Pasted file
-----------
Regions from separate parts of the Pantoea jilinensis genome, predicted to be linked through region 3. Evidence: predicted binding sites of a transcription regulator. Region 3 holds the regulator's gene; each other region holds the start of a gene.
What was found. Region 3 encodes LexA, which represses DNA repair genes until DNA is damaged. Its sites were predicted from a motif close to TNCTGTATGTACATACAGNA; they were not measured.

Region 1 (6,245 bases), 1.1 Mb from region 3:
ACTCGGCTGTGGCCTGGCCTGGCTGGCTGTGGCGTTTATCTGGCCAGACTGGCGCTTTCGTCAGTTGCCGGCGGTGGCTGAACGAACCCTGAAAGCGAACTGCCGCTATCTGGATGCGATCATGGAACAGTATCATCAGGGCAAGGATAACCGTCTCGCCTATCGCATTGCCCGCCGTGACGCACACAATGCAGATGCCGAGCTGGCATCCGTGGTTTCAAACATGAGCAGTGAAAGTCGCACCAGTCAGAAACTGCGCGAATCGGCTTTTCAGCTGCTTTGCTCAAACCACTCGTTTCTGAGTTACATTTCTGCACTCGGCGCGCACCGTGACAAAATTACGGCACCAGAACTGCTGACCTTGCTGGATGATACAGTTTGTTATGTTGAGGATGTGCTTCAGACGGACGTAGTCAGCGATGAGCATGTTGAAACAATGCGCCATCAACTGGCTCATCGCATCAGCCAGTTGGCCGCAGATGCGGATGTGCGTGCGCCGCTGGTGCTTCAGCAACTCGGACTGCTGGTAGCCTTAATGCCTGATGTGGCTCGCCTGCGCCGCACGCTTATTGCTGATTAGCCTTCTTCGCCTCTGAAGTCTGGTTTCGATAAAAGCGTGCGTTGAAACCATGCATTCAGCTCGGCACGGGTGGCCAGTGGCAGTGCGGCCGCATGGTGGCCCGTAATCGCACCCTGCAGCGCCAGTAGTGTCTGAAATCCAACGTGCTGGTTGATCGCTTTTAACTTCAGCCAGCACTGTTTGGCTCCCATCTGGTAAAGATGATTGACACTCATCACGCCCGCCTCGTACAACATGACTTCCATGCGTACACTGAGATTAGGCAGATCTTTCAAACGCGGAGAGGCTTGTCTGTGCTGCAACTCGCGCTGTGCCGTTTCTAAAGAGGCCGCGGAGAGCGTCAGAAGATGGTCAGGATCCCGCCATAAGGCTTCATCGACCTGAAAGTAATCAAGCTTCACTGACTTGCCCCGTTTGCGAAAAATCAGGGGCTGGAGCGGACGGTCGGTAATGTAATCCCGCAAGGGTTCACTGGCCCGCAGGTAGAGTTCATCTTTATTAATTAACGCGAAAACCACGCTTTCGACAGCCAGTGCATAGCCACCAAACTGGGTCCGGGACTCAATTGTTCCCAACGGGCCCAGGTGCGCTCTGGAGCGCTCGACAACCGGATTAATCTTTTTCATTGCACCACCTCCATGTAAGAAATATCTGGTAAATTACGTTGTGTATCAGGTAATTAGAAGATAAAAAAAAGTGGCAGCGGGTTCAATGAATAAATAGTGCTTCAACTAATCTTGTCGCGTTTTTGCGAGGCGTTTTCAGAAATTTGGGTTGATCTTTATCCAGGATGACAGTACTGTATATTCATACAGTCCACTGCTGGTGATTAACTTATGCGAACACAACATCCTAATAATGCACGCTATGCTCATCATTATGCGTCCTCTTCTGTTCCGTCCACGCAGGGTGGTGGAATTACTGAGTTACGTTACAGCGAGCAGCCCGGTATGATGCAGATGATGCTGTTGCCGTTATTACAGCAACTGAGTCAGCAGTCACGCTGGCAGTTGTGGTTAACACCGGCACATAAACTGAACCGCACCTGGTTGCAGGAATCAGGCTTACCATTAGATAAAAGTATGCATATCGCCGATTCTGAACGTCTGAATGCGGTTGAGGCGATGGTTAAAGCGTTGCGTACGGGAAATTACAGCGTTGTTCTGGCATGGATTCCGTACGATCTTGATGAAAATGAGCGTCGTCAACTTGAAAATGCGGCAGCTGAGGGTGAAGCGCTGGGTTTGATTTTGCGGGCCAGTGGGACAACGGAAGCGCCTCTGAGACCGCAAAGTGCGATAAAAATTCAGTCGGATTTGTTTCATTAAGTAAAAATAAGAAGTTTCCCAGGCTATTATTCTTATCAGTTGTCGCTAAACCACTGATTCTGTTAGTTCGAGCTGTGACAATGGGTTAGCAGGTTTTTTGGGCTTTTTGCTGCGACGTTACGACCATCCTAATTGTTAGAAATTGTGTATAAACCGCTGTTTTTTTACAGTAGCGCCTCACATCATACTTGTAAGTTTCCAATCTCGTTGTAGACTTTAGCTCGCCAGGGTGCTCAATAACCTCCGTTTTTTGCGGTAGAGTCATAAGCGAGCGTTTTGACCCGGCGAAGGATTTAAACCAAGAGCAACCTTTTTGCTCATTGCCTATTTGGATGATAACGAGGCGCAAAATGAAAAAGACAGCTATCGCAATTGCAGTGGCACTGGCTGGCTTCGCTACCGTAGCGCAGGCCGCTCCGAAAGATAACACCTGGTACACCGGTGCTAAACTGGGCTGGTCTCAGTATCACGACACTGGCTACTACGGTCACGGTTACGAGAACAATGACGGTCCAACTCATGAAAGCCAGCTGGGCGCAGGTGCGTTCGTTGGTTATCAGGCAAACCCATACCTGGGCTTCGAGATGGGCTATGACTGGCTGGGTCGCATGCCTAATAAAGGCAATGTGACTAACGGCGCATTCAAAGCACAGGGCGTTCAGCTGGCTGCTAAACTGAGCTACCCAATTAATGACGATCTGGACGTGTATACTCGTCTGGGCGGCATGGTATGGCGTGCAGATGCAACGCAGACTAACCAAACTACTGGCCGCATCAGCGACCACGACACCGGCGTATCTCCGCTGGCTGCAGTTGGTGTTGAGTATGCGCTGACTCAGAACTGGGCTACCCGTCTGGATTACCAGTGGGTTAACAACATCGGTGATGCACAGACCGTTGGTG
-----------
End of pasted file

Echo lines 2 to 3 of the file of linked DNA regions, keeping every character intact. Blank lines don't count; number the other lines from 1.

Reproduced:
What was found. Region 3 encodes LexA, which represses DNA repair genes until DNA is damaged. Its sites were predicted from a motif close to TNCTGTATGTACATACAGNA; they were not measured.

Region 1 (6,245 bases), 1.1 Mb from region 3: